Not too long ago, I would have expected Kurt Suzuki to be right behind Brian McCann on this list. Instead, he is a catcher with an expensive option that will likely be bought out. The righty enjoyed promising campaigns in 2008 and 2009 and continued to be a very durable starter for the A’s through 2011, but despite maintaining mid-teens home run power and a contact- oriented approach, Suzuki’s ability to hit for average and get on base fell to unacceptable levels and he's now endured three straight seasons of hitting in the .230s while seeing his OBP fall to .309 for his career. The result has him back on a back-up career path and potentially even less playing time than in 2013 (316 plate appearances), especially since his power has dried up. The first season of a .245 BABIP contrasted against his career suggested a rebound, but now Suzuki has produced .240s BABIPs in three of the past four years. A rebound, barring a resurgence of power, seems unlikely even though age is on his side.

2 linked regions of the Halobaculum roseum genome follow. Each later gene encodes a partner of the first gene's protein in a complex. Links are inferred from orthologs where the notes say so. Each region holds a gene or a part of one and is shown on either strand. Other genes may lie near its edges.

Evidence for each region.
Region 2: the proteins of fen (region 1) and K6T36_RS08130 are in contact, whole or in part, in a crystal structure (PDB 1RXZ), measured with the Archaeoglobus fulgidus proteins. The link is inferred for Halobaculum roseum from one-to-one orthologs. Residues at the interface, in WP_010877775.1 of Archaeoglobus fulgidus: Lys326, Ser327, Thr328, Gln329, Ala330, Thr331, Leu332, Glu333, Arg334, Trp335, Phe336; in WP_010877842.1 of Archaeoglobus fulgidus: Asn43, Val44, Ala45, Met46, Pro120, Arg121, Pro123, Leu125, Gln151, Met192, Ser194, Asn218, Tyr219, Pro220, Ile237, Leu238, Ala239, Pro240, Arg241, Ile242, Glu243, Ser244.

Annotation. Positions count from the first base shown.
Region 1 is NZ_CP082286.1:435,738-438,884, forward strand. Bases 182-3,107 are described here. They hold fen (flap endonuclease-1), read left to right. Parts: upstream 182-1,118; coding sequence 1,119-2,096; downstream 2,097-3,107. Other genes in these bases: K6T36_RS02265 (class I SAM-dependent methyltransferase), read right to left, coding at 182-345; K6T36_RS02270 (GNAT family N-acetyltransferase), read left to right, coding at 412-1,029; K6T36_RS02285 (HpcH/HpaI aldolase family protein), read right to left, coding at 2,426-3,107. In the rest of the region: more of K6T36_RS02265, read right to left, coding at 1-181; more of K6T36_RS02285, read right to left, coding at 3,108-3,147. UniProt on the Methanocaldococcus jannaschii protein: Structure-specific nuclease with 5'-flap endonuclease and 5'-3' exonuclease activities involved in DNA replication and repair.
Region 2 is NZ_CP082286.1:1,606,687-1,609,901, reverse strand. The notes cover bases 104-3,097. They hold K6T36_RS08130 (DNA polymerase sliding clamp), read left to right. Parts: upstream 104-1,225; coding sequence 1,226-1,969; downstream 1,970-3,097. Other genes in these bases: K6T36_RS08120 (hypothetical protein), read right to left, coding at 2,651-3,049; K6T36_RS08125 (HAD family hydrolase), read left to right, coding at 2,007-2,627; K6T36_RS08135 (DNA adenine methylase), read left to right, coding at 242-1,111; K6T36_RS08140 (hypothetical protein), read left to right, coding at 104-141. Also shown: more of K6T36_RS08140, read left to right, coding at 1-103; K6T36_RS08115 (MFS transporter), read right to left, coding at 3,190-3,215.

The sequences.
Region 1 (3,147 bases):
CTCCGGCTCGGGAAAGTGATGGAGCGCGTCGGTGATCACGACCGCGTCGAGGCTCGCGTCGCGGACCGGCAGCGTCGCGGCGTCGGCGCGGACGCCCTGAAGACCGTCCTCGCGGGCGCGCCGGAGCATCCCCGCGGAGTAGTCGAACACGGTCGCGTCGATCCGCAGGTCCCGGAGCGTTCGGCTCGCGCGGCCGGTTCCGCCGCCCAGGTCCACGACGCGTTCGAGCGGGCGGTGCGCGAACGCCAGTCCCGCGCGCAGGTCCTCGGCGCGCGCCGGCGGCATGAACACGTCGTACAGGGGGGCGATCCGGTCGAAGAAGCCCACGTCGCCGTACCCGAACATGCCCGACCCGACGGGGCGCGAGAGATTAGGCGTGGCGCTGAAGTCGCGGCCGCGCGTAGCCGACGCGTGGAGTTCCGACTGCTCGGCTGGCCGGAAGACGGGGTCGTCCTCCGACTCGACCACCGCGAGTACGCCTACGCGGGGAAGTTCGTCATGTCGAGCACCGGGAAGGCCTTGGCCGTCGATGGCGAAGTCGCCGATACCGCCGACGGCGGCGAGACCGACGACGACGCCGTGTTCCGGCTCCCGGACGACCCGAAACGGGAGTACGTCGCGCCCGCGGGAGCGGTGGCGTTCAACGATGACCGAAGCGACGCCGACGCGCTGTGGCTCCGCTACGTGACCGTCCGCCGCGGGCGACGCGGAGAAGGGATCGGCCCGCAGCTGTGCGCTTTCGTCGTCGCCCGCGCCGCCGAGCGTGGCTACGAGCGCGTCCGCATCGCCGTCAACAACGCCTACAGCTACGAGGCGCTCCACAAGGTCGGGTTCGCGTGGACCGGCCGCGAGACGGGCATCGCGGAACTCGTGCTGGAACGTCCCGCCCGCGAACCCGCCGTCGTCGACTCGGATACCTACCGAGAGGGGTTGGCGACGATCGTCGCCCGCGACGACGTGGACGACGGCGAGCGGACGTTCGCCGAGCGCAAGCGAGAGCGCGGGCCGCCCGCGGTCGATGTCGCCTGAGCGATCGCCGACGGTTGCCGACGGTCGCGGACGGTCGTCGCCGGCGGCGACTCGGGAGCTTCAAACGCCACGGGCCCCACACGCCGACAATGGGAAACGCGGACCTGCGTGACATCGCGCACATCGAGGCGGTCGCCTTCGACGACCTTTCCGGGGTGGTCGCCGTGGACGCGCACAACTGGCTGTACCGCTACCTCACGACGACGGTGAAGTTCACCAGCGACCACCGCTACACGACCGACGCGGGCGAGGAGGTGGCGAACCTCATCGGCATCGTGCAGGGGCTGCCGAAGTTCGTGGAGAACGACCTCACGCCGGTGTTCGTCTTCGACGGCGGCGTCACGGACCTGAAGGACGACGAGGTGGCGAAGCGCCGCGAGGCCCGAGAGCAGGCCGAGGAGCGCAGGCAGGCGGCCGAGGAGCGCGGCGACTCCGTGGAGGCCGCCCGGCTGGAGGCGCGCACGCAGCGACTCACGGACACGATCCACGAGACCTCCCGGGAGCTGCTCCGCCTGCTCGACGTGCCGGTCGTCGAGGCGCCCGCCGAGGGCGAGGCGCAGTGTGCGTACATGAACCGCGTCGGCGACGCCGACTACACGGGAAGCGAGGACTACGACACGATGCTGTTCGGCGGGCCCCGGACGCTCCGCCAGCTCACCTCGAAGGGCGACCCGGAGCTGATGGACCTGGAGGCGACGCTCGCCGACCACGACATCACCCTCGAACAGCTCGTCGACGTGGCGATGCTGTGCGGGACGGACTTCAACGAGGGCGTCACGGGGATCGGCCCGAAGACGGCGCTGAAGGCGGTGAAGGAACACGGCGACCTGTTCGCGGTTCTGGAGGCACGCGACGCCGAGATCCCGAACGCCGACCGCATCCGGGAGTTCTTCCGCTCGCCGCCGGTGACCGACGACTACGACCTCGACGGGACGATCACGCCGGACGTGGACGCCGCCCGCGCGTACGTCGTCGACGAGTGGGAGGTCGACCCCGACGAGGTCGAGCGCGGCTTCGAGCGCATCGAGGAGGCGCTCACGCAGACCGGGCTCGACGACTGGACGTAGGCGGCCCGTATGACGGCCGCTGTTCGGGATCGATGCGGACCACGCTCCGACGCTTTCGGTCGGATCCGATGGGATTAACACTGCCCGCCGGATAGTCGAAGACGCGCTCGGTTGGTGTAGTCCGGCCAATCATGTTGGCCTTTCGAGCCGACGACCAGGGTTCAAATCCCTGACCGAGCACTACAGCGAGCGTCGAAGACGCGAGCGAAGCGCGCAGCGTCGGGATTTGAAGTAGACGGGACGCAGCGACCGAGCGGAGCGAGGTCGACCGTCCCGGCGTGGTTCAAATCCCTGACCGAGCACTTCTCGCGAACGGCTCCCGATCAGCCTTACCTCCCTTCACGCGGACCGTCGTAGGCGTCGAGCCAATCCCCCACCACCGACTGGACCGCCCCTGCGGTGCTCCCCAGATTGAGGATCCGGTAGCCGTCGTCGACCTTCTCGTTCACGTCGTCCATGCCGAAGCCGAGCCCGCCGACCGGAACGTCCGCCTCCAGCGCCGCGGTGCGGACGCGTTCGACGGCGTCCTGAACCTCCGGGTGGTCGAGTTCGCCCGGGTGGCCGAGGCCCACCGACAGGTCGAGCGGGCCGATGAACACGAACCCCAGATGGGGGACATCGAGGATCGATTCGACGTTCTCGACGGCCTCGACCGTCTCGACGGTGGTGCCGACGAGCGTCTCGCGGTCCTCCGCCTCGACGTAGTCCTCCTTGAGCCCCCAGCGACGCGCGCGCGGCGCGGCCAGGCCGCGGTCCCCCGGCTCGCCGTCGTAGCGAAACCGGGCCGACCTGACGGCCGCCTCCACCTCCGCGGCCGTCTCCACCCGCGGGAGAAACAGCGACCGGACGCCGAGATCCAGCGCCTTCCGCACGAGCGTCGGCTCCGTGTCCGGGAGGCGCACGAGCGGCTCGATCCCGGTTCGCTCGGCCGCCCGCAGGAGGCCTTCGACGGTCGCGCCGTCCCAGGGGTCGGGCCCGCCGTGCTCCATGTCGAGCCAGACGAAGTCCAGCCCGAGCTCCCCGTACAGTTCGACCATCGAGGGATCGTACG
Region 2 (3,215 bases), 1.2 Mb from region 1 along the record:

Of the remaining catchers, Brayan Pena is worth mentioning as an aggressive contact hitter who has value as a $1 catcher when he hits for average. In order to do that, his BABIP has to be above .300, which is a difficult feat for a slow-running singles hitter. A return to the .250 range is a distinct possibility.